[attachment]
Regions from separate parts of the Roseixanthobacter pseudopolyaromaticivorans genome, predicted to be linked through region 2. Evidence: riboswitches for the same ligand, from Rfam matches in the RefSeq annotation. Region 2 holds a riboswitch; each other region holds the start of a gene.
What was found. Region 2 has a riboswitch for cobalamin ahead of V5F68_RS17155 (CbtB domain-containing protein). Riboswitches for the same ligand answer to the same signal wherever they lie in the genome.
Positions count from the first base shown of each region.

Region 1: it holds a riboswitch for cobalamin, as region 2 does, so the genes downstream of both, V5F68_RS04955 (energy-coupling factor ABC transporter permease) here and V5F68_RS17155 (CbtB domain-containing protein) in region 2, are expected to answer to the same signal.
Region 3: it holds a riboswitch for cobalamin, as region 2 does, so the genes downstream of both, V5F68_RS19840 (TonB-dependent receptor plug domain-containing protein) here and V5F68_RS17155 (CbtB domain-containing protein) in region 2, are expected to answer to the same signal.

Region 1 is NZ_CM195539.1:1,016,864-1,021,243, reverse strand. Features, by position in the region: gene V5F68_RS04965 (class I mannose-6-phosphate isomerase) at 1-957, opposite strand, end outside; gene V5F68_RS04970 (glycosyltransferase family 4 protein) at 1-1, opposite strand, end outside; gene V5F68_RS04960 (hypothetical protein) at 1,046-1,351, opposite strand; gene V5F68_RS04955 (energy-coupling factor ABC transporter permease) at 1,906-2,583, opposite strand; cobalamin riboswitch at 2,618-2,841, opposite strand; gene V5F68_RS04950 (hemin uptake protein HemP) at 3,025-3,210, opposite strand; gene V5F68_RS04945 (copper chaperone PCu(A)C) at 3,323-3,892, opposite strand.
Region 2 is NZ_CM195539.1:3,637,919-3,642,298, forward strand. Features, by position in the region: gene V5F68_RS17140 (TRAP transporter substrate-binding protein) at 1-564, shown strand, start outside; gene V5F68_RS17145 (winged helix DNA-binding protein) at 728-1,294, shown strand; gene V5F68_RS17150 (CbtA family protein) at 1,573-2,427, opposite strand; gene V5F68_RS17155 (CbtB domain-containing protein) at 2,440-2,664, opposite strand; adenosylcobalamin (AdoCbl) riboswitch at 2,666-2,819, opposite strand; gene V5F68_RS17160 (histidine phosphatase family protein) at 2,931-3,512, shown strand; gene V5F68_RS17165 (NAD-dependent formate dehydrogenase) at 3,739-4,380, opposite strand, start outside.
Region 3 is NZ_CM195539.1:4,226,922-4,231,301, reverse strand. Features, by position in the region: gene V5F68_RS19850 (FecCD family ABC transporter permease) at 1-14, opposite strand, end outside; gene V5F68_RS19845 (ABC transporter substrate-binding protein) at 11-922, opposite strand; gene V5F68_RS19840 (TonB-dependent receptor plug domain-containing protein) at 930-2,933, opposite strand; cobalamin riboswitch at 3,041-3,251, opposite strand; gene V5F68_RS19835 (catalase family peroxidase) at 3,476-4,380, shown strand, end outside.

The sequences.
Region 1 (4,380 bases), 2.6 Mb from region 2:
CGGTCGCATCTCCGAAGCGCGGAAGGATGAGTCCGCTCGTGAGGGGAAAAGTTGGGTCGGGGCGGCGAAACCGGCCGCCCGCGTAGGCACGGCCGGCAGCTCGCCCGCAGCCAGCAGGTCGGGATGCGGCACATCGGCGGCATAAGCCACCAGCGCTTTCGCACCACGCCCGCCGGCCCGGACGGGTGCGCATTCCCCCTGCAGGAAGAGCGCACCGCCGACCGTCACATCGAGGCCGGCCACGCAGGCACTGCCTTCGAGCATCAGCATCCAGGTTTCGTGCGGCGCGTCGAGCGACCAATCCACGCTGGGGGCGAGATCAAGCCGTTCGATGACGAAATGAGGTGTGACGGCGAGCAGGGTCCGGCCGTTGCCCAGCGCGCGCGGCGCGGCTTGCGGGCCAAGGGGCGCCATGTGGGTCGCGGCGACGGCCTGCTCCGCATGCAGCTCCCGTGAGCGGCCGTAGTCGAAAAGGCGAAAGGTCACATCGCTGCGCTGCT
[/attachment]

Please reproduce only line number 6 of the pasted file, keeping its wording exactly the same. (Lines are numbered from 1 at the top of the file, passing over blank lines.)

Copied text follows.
Region 1 is NZ_CM195539.1:1,016,864-1,021,243, reverse strand. Features, by position in the region: gene V5F68_RS04965 (class I mannose-6-phosphate isomerase) at 1-957, opposite strand, end outside; gene V5F68_RS04970 (glycosyltransferase family 4 protein) at 1-1, opposite strand, end outside; gene V5F68_RS04960 (hypothetical protein) at 1,046-1,351, opposite strand; gene V5F68_RS04955 (energy-coupling factor ABC transporter permease) at 1,906-2,583, opposite strand; cobalamin riboswitch at 2,618-2,841, opposite strand; gene V5F68_RS04950 (hemin uptake protein HemP) at 3,025-3,210, opposite strand; gene V5F68_RS04945 (copper chaperone PCu(A)C) at 3,323-3,892, opposite strand.